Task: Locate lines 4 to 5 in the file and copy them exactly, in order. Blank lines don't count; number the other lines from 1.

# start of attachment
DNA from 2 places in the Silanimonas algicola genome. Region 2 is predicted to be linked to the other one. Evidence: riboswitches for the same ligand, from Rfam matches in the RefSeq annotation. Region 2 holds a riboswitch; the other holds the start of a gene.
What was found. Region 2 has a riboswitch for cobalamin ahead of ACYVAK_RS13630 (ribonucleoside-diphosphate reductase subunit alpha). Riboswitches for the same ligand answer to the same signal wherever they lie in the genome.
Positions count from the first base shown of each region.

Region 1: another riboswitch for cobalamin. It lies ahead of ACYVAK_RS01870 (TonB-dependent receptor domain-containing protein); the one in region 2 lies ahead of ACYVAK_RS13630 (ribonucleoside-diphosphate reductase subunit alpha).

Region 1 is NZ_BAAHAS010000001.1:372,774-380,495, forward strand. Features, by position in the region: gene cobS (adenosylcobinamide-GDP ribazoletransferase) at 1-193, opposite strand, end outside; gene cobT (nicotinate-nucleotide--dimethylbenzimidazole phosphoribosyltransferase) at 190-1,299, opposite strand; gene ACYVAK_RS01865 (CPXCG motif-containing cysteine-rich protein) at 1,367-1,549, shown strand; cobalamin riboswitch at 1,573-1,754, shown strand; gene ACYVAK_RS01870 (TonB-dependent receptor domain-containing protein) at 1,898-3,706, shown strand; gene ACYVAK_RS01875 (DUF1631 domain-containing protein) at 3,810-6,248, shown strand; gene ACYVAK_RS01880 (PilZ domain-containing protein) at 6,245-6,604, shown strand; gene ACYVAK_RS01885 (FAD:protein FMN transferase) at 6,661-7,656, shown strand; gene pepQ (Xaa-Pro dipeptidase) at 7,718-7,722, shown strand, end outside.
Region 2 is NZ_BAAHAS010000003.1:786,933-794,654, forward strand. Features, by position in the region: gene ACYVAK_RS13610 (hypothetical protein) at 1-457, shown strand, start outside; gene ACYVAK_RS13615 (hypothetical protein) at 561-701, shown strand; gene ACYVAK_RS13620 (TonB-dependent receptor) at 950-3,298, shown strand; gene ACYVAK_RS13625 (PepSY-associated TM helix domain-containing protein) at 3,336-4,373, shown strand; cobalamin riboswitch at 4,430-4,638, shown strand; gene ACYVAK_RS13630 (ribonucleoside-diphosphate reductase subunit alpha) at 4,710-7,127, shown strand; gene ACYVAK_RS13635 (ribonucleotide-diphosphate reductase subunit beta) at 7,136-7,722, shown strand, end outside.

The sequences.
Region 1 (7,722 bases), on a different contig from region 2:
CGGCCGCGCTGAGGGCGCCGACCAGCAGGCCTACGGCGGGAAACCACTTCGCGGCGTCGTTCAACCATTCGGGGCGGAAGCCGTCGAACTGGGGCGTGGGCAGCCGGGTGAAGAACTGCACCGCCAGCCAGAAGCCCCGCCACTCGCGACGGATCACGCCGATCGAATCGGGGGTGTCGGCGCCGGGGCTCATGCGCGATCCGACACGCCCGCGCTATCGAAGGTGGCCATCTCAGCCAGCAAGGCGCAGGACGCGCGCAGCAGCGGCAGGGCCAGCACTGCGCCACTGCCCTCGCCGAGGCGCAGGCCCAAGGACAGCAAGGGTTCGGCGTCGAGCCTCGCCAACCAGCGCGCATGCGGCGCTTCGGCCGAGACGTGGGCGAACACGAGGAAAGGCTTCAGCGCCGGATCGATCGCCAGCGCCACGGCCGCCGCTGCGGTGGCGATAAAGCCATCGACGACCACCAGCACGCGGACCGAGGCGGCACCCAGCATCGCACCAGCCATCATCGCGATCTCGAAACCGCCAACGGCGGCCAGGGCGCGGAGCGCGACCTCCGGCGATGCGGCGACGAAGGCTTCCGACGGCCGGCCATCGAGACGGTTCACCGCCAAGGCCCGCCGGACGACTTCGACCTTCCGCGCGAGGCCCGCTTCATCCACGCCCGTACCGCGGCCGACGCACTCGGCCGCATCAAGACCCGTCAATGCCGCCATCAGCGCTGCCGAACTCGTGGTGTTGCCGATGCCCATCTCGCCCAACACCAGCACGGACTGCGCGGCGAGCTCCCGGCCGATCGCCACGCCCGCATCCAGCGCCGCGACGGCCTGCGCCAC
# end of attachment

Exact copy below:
Region 1: another riboswitch for cobalamin. It lies ahead of ACYVAK_RS01870 (TonB-dependent receptor domain-containing protein); the one in region 2 lies ahead of ACYVAK_RS13630 (ribonucleoside-diphosphate reductase subunit alpha).

Region 1 is NZ_BAAHAS010000001.1:372,774-380,495, forward strand. Features, by position in the region: gene cobS (adenosylcobinamide-GDP ribazoletransferase) at 1-193, opposite strand, end outside; gene cobT (nicotinate-nucleotide--dimethylbenzimidazole phosphoribosyltransferase) at 190-1,299, opposite strand; gene ACYVAK_RS01865 (CPXCG motif-containing cysteine-rich protein) at 1,367-1,549, shown strand; cobalamin riboswitch at 1,573-1,754, shown strand; gene ACYVAK_RS01870 (TonB-dependent receptor domain-containing protein) at 1,898-3,706, shown strand; gene ACYVAK_RS01875 (DUF1631 domain-containing protein) at 3,810-6,248, shown strand; gene ACYVAK_RS01880 (PilZ domain-containing protein) at 6,245-6,604, shown strand; gene ACYVAK_RS01885 (FAD:protein FMN transferase) at 6,661-7,656, shown strand; gene pepQ (Xaa-Pro dipeptidase) at 7,718-7,722, shown strand, end outside.